There were also real-life practical concerns. I was (and still am!) saddled with massive debt, and I kept accidentally getting promoted at my day job and had to take the money—and the increasing responsibility that came with it--to pay it off. There were sometimes months at a stretch when I was working up to 75 hours a week and had to stop writing out of sheer necessity. That was heartbreaking, but it also forced me to clarify which projects were most important to me and what I most needed to express to the world as an artist. And I should point out that those projects are not limited to opera. That’s where I live more often these days, but honestly, I’m still following my nose. I’m happy to keep working on musicals, scores for plays, cabaret songs, art songs, music for dance, etc. If humans (or other creatures) are singing it and it’s on a stage, I’ll do my darnedest to make it work.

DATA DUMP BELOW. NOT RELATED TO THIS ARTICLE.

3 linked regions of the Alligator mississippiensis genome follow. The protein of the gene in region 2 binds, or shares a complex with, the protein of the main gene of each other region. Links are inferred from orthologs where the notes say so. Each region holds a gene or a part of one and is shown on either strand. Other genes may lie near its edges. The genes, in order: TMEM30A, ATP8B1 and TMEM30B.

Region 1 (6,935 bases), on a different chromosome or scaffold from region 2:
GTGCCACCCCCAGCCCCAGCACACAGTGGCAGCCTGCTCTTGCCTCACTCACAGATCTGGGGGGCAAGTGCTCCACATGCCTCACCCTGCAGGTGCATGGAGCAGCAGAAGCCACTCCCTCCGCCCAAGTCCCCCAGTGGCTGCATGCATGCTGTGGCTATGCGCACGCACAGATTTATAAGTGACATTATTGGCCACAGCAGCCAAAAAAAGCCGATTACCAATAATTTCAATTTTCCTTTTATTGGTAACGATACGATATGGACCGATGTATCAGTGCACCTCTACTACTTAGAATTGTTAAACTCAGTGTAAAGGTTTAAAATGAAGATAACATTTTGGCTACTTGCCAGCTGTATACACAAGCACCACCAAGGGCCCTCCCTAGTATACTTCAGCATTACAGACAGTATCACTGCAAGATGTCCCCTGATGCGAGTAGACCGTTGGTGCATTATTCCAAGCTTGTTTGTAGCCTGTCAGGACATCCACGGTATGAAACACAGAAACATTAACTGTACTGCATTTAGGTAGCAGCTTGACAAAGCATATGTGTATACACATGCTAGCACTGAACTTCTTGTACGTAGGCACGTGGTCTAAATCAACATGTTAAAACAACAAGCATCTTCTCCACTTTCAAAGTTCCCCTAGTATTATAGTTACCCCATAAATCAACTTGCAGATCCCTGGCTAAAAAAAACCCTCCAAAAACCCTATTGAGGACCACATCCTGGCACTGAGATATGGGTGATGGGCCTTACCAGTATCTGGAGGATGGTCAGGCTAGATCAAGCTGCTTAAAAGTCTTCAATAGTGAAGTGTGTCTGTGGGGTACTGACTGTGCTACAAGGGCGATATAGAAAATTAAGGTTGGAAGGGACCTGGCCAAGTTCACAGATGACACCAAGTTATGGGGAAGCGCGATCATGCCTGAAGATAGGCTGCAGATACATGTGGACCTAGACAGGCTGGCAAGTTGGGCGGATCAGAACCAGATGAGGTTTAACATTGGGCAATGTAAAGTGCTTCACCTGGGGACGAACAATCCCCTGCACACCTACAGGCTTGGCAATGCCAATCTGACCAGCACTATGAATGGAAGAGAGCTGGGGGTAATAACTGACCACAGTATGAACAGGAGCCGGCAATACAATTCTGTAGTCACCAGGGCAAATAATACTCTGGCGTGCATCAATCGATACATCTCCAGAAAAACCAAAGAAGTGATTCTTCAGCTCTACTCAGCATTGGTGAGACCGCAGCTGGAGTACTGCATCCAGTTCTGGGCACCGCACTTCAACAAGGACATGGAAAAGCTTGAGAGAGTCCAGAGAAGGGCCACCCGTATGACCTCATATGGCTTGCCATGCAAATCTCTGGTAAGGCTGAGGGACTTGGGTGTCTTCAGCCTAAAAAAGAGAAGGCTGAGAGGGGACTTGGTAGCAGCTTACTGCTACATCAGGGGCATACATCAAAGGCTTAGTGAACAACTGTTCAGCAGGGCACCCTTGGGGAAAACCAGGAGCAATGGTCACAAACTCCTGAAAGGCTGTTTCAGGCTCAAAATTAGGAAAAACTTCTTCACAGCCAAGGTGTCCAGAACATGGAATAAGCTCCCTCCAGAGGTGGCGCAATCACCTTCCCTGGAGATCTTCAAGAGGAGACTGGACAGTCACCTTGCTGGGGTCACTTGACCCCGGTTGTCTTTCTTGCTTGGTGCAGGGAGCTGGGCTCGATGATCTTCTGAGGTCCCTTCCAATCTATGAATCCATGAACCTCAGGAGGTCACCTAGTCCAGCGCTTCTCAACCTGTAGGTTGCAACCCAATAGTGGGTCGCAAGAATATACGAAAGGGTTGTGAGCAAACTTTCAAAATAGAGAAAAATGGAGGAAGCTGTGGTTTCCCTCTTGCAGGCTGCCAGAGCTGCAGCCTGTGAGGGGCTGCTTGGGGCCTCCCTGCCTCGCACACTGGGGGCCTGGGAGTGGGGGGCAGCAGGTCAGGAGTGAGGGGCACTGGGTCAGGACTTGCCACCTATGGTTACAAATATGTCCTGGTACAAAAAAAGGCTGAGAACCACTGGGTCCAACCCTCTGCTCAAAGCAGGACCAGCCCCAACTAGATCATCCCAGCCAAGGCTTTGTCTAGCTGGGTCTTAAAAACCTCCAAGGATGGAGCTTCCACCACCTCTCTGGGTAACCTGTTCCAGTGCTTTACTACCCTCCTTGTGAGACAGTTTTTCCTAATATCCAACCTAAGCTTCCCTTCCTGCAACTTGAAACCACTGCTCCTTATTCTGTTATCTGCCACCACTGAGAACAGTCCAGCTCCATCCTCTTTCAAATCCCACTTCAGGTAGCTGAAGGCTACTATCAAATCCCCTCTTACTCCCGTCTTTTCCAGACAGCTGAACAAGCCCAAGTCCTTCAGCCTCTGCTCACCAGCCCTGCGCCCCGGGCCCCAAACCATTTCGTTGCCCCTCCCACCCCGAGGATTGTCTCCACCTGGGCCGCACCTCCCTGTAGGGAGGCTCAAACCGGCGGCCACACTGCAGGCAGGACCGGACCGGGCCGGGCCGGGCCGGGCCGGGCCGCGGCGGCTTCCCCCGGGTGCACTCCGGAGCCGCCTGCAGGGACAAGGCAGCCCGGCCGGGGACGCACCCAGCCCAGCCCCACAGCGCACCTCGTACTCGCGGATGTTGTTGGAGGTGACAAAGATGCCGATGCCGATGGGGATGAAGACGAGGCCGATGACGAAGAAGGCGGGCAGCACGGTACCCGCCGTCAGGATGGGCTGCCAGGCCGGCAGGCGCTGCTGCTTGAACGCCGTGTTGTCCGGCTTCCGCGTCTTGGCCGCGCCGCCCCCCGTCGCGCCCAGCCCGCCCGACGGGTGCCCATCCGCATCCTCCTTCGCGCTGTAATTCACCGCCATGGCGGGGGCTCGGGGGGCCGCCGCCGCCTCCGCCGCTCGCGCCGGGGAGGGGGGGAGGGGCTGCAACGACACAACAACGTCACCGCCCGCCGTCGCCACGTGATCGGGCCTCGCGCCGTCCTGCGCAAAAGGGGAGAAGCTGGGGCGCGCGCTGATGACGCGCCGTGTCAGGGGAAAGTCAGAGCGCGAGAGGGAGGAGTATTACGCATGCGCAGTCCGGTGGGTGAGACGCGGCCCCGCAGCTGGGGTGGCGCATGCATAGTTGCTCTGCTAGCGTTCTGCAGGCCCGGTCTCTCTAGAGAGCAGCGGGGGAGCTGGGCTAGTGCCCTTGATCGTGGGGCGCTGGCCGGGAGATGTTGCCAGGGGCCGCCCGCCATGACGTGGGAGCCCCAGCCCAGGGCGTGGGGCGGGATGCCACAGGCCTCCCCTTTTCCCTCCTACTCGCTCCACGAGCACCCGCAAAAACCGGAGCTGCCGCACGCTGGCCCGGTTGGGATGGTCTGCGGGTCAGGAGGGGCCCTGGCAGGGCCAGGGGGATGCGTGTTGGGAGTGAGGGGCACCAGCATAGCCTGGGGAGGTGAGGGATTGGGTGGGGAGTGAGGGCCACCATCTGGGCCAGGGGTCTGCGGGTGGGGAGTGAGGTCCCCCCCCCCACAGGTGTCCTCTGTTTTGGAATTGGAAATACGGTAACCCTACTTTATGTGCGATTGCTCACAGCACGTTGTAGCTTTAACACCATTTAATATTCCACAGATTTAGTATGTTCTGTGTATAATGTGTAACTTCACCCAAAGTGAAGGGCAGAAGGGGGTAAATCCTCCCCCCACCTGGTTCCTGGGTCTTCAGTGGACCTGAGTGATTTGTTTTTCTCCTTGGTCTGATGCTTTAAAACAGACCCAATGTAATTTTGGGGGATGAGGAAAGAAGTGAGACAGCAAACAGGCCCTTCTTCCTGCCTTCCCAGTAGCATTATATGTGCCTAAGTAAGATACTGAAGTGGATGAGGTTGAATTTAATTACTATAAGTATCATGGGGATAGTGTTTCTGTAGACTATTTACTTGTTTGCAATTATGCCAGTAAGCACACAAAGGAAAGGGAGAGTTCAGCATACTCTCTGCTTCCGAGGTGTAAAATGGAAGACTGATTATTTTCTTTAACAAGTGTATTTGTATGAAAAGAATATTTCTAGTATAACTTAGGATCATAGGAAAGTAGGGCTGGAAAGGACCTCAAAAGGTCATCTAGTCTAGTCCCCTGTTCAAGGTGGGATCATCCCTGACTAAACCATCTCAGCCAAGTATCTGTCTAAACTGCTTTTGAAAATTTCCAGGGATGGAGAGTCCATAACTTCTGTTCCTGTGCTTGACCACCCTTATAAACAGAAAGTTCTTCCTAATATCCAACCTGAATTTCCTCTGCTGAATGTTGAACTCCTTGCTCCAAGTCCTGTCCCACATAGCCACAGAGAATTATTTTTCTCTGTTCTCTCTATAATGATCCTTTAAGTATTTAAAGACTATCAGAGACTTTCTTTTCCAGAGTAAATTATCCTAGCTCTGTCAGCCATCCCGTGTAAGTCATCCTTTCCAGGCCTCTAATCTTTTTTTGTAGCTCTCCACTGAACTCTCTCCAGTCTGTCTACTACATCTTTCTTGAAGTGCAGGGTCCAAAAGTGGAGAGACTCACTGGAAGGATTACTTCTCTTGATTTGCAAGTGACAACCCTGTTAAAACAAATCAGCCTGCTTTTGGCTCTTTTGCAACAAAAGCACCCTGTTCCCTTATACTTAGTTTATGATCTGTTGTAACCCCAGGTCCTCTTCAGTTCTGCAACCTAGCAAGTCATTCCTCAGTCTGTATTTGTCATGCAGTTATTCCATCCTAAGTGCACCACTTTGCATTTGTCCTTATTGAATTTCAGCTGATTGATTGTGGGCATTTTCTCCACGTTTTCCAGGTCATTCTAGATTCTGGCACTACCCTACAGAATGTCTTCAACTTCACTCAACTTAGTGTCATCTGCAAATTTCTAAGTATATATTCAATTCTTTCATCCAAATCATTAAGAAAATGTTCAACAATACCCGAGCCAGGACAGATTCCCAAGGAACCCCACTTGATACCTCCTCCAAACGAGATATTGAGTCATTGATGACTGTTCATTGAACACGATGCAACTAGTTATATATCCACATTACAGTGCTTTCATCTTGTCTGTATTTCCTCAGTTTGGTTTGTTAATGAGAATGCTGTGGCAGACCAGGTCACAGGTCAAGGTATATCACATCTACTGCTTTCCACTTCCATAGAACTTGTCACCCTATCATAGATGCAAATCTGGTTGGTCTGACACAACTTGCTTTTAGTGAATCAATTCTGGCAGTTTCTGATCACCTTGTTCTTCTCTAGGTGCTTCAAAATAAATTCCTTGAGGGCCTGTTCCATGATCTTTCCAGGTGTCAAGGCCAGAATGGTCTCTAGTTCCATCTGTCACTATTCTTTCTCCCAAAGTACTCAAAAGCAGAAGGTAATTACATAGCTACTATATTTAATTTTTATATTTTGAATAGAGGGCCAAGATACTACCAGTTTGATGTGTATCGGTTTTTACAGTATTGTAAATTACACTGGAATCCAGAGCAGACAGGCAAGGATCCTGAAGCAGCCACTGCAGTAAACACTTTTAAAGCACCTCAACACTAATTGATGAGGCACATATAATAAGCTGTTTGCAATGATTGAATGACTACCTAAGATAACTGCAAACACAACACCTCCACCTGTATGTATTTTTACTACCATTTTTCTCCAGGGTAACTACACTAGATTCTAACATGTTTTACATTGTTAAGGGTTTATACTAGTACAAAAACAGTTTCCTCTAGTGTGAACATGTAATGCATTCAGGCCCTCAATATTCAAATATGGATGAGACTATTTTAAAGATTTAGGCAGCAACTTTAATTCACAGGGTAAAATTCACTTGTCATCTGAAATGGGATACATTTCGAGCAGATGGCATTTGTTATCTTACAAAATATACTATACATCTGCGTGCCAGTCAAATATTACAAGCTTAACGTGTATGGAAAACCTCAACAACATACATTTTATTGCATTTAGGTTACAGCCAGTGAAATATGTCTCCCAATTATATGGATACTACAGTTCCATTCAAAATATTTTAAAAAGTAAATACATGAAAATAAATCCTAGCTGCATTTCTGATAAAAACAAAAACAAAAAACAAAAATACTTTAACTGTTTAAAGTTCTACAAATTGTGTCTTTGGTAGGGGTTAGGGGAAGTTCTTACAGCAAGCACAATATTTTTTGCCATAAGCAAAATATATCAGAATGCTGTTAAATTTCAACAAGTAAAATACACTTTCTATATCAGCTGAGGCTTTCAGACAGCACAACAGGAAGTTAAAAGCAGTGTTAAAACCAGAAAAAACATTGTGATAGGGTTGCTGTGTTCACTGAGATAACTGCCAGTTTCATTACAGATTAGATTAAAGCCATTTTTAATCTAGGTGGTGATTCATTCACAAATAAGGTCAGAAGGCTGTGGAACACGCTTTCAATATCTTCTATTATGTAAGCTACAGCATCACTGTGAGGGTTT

What led you to begin writing opera specifically? What is it about the form that makes you passionate about writing opera?
I grew up singing in opera children’s choruses, so I think there is some primal comfort in the genre for me; it was my happy place as a kid. But it never occurred to me that I could write it until I tried a little bit at NYU. I wrote a scene here and there, and then a libretto for what turned out to be an ill-fated thesis opera. I confirmed in school that I write clunky dialogue unless I imagine that someone is singing it. But then… that’s an opera libretto, not a play or a book scene. I fell on my face a lot, but I knew I was on to something. After school, Royce Vavrek (Cycle 16) convinced me to try writing a short opera with him, and that became part of a triptych that we’re still developing and shopping around ten years later! As for why I like it, well...we talk a lot about suspension of disbelief, people spontaneously bursting into song and all…there is no plot too ridiculous to be realized as an opera, and frankly, it’s probably already been done! And because it’s an older art form, it’s had time to evolve in a variety of directions; there are so many pieces that are wildly different from each other in every way, yet they could all still be classified as opera. So nothing ever feels off limits. People may laugh at my proposal, but they’ll still read it!